Foundation Piecing - overview
by Karen Johnson
When it comes to Foundation Piecing, you've probably heard many terms that all sound very similar. I'm asked on a regular basis "Is Paper Piecing the same as Foundation Piecing?", or "how is English Paper Piecing different from Paper Piecing?". It IS very confusing, even if you're experienced.
Paper Piecing aka Foundation Paper Piecing - These are both the same thing, but one is less of a mouthful to say! The paper is the "foundation" of your block and you sew fabric directly onto the paper. After the block is completed, you rip the paper off of the back. The paper can be copy machine paper, vellum, newspaper print, tracing paper, wash away paper, or freezer paper. Pretty much any paper can work, however those that can be run through a copy machine are best. Some perform better than others. My favorites are Carol Doak's Foundation Paper, and Simple Foundations Vellum.
- You can easily achieve perfect sharp points using paper that can otherwise be very challenging with traditional piecing.
- Once you get the hang of it, you can sew blocks very quickly, using a simple numbering series to know where your next fabric goes.
- EQ6 and EQ7 software can convert most any block into a Paper Pieced block, complete with numbers.
- You have to rip paper off the back of your block. This is an extra step that some people find tedious.
- You need access to a copy machine to photo copy your paper templates.
Back of a paper piecing project in progress
Close up of front of a paper piecing project in progress
Front of a paper piecing project in progress.
English Paper Piecing - This is a very old, traditional method that is entirely hand stitched.
In this hexagon block (shown above), a hexagon shaped template is inside of the fabric, with the seam allowance turned under. The fabric is hand basted to the paper, catching the seam allowance, so all of the edges appear finished. Each hexagon is then hand stitched to other hexagons to form a block. Once all edges are stitched, the basting is ripped out and the paper is removed.
Grandmother's Flower Garden using hexagons are the most common layout, but diamonds, squares, triangles and octagons are also quite prevalent. Many of us here at Connecting Threads have become addicted to this fun technique and we like to call it EPP for short. Our great grandmothers might have hand cut their templates from old newspapers or other scraps of paper. These days, we love the shortcut of using pre-cut paper templates that are strong enough to use over and over.
I won't be covering EPP here, because we have a wonderful tutorial already on hand, by our friend Vicki Bellino. Here is a printed version and here is a video version (below). We also have a free EPP Quilt Along on the topic.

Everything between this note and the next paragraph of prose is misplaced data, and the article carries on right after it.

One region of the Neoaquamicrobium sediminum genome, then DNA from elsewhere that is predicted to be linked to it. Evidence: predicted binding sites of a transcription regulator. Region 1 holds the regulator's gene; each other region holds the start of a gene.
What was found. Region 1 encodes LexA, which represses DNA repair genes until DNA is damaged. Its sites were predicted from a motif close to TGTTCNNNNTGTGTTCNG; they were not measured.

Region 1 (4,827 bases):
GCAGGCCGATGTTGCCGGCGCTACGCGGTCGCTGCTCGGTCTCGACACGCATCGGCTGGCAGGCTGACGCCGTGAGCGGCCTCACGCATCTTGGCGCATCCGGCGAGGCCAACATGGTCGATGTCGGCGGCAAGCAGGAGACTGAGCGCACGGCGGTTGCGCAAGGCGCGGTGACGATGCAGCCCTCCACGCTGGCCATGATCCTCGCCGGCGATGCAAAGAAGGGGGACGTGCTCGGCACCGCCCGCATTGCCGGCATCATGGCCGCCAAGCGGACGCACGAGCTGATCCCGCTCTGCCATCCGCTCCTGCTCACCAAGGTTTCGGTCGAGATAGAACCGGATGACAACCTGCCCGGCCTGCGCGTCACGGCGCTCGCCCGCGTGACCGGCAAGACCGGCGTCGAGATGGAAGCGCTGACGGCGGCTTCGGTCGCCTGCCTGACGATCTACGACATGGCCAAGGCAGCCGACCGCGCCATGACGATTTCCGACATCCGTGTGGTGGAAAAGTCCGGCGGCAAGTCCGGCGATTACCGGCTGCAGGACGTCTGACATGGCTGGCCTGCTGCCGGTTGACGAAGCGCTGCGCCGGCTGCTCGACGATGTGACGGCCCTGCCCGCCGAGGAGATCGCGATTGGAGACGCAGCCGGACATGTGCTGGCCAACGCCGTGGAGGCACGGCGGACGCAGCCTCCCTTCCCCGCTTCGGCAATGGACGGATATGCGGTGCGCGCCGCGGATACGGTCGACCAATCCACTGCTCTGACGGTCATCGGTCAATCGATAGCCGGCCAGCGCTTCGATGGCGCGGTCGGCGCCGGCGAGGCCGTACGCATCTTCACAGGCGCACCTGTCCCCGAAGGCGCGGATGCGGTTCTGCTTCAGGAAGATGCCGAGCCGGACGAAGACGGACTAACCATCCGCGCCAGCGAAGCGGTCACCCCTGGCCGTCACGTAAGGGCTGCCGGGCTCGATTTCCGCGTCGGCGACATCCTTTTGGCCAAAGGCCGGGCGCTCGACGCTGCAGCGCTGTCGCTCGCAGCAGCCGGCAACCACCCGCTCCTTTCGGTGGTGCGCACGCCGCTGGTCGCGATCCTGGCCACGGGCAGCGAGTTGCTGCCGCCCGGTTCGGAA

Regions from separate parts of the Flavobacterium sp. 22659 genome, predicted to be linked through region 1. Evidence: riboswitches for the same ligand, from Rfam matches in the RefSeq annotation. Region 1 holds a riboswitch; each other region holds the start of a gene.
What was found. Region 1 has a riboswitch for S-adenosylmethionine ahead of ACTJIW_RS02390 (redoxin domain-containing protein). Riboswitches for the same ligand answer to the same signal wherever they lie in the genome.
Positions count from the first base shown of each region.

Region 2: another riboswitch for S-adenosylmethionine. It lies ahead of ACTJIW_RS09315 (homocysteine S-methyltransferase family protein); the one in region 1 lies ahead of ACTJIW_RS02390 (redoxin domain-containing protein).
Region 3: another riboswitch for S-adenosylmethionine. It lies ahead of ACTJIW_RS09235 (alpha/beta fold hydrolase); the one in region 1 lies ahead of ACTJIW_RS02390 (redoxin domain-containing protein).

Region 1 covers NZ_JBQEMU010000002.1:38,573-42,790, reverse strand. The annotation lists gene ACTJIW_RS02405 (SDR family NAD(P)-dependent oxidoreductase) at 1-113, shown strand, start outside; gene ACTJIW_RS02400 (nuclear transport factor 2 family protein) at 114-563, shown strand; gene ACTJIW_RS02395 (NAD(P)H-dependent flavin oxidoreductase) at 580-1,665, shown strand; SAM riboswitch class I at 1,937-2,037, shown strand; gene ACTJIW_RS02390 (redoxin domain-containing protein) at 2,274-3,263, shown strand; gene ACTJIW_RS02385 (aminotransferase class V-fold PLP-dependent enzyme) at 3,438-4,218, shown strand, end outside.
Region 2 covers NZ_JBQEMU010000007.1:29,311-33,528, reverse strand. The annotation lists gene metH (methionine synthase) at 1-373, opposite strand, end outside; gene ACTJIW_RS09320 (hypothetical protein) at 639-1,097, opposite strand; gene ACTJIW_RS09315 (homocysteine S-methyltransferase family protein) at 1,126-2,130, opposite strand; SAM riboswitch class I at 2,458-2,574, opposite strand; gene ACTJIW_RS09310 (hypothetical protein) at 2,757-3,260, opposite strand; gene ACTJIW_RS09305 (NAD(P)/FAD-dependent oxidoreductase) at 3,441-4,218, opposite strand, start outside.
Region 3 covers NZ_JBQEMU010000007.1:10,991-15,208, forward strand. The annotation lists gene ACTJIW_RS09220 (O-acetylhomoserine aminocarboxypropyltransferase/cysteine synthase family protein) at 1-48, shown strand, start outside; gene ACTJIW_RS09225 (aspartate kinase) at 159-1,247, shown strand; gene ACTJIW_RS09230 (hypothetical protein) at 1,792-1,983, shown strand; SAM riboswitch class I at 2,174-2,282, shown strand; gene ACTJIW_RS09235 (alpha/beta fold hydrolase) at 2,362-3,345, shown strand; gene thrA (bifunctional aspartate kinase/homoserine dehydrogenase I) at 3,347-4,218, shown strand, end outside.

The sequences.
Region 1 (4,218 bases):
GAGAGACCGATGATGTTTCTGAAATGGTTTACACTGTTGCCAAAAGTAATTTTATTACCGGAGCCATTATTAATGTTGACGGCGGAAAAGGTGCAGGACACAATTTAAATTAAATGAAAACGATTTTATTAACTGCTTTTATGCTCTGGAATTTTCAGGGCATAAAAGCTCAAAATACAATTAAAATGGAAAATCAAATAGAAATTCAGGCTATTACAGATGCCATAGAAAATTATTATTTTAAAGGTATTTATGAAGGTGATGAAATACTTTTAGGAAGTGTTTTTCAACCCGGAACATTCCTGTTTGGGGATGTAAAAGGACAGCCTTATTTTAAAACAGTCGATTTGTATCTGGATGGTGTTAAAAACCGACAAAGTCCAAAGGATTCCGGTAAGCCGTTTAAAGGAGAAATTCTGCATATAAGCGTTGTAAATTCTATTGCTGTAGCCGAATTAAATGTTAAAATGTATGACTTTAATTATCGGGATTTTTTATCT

- If you like handwork, this is a fun, very portable technique that is very easy to learn. Minimal tools are used, and the stitching is a simple whip stitch.
- If you're not fond of hand stitching, this is not for you.
This video teaches you how to make English paper pieced motifs for quilts and other projects.
Freezer Paper Foundation Piecing - This technique uses the same numbered pattern that you might use in Paper piecing, but you don't stitch through the paper. Instead, you pre-cut the freezer paper templates, press them onto the fabric, cut the shape out, adding extra for seam allowance (see photo below). Then you use the freezer paper as a stitching guide to create those sharp points. When the block is done, the freezer paper pulls off easily because it has not been stitched through.
- No ripping out paper from the back of your block.
- This method takes much more prep time because of all the pre-cutting of the freezer paper.
- Because you're not stitching directly on a line, you won't have quite the same level of sharp accuracy as in regular paper piecing.
Foundation Piecing - and the Crazy Quilt block. The term Foundation Piecing is the most confusing because it is used for all of these techniques. But it is a more general term that just means you are using some sort of a foundation to create your block, in addition to the fabrics that form the block.
The most common use for Foundation Piecing without paper would be muslin. My favorite use of muslin in a foundation block is when I make Crazy Quilt blocks. No base pattern is required. Instead you begin with a 5 sided irregularly shaped piece of fabric. Lay it on the muslin piece. Layers of fabric are then sewn onto each of the 5 sides, machine stitching through all the layers, including the muslin, creating a crazy quilt style block which can then be embellished.
Photos: Front and back of a partially embellished crazy quilt block (from my own UFO pile). Note the 5 sides butterfly piece in the very center that began the block. On the back, notice there are no markings.